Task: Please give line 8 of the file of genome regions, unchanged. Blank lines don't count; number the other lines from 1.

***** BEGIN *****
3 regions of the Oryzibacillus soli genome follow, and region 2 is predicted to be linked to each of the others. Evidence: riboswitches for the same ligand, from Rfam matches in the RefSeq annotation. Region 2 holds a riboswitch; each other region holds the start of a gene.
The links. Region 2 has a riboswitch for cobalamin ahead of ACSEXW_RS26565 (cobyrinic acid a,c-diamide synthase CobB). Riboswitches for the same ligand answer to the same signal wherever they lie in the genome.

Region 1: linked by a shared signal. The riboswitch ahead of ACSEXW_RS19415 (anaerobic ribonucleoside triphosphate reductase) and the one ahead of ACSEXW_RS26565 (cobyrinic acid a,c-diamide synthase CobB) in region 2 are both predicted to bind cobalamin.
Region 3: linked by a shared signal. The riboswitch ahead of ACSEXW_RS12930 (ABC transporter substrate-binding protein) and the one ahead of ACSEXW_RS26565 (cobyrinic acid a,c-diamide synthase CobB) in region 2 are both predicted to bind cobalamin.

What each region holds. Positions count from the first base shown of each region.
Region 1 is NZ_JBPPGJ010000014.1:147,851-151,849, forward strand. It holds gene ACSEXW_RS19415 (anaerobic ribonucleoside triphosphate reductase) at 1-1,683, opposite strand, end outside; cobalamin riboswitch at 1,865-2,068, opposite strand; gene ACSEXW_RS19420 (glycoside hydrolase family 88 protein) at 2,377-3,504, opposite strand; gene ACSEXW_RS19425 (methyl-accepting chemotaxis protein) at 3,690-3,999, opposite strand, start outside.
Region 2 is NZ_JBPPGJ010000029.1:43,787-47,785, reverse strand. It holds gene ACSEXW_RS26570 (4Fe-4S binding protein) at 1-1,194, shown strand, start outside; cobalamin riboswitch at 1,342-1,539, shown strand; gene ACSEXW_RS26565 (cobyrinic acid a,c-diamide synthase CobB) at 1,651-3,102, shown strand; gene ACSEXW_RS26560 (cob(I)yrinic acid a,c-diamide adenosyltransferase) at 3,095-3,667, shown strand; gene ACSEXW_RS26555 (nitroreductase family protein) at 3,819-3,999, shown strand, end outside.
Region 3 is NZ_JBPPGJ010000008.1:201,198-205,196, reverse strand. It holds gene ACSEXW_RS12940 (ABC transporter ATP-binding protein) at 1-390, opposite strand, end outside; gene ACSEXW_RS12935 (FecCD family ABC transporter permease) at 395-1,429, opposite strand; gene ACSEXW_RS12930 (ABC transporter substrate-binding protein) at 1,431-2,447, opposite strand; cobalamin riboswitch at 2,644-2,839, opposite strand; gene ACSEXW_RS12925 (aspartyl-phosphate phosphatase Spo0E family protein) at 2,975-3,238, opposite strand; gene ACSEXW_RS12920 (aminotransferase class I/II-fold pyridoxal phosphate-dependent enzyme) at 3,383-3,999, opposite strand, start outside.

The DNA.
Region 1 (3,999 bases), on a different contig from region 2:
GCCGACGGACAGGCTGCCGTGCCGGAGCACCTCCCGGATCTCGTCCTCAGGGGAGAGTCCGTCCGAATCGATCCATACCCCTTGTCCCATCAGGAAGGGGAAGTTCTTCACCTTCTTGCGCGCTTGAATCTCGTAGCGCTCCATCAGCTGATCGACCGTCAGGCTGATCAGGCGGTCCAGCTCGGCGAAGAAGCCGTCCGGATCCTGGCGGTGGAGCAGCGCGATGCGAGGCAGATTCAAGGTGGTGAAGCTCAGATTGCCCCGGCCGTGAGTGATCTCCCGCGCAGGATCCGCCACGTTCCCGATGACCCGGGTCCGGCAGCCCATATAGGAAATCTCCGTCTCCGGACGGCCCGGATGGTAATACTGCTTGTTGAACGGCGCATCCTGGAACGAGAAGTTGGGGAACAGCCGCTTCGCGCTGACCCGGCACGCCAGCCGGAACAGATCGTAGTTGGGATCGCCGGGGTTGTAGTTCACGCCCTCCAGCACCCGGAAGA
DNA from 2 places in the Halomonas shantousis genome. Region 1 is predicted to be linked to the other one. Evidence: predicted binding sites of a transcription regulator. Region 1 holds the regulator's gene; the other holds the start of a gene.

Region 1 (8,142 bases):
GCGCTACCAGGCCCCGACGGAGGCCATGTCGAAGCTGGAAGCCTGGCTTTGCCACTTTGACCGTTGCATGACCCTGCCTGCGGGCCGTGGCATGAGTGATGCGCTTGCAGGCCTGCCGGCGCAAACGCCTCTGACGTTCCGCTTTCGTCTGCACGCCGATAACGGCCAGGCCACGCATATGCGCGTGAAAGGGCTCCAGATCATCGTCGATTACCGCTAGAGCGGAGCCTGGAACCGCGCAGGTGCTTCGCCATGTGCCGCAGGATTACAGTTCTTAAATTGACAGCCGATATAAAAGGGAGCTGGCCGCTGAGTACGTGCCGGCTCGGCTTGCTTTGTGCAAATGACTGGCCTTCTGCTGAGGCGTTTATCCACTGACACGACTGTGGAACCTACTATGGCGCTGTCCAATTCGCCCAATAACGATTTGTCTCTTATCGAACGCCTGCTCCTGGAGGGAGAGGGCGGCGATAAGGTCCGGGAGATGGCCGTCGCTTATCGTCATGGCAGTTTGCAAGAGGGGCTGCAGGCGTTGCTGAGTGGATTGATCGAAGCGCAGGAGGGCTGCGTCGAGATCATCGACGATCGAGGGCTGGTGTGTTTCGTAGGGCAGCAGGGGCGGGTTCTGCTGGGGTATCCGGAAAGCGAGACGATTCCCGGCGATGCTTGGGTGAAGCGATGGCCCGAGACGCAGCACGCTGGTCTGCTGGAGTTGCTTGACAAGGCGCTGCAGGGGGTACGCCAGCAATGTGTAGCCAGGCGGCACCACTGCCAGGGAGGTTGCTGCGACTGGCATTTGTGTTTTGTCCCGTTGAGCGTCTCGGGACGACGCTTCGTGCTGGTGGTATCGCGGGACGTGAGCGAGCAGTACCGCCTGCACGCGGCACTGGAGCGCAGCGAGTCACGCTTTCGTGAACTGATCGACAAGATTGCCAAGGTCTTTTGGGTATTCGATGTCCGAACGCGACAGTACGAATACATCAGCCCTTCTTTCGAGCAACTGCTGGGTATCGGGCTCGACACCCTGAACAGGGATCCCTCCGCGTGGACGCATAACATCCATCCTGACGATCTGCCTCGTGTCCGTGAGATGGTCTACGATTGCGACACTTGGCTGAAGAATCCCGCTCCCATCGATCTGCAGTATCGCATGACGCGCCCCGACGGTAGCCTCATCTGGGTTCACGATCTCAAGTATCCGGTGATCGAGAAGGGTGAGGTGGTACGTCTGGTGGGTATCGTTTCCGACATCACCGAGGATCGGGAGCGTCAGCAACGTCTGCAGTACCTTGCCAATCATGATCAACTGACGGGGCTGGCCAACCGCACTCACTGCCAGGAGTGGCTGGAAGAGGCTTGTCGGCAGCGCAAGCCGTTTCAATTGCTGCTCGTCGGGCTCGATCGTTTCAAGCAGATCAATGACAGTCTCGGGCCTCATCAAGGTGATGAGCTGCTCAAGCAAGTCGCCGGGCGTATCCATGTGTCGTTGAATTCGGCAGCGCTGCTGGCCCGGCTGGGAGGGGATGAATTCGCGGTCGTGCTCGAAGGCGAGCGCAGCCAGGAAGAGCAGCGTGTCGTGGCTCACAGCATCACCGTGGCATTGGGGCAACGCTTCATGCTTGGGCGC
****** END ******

Region 3 is NZ_JBPPGJ010000008.1:201,198-205,196, reverse strand. It holds gene ACSEXW_RS12940 (ABC transporter ATP-binding protein) at 1-390, opposite strand, end outside; gene ACSEXW_RS12935 (FecCD family ABC transporter permease) at 395-1,429, opposite strand; gene ACSEXW_RS12930 (ABC transporter substrate-binding protein) at 1,431-2,447, opposite strand; cobalamin riboswitch at 2,644-2,839, opposite strand; gene ACSEXW_RS12925 (aspartyl-phosphate phosphatase Spo0E family protein) at 2,975-3,238, opposite strand; gene ACSEXW_RS12920 (aminotransferase class I/II-fold pyridoxal phosphate-dependent enzyme) at 3,383-3,999, opposite strand, start outside.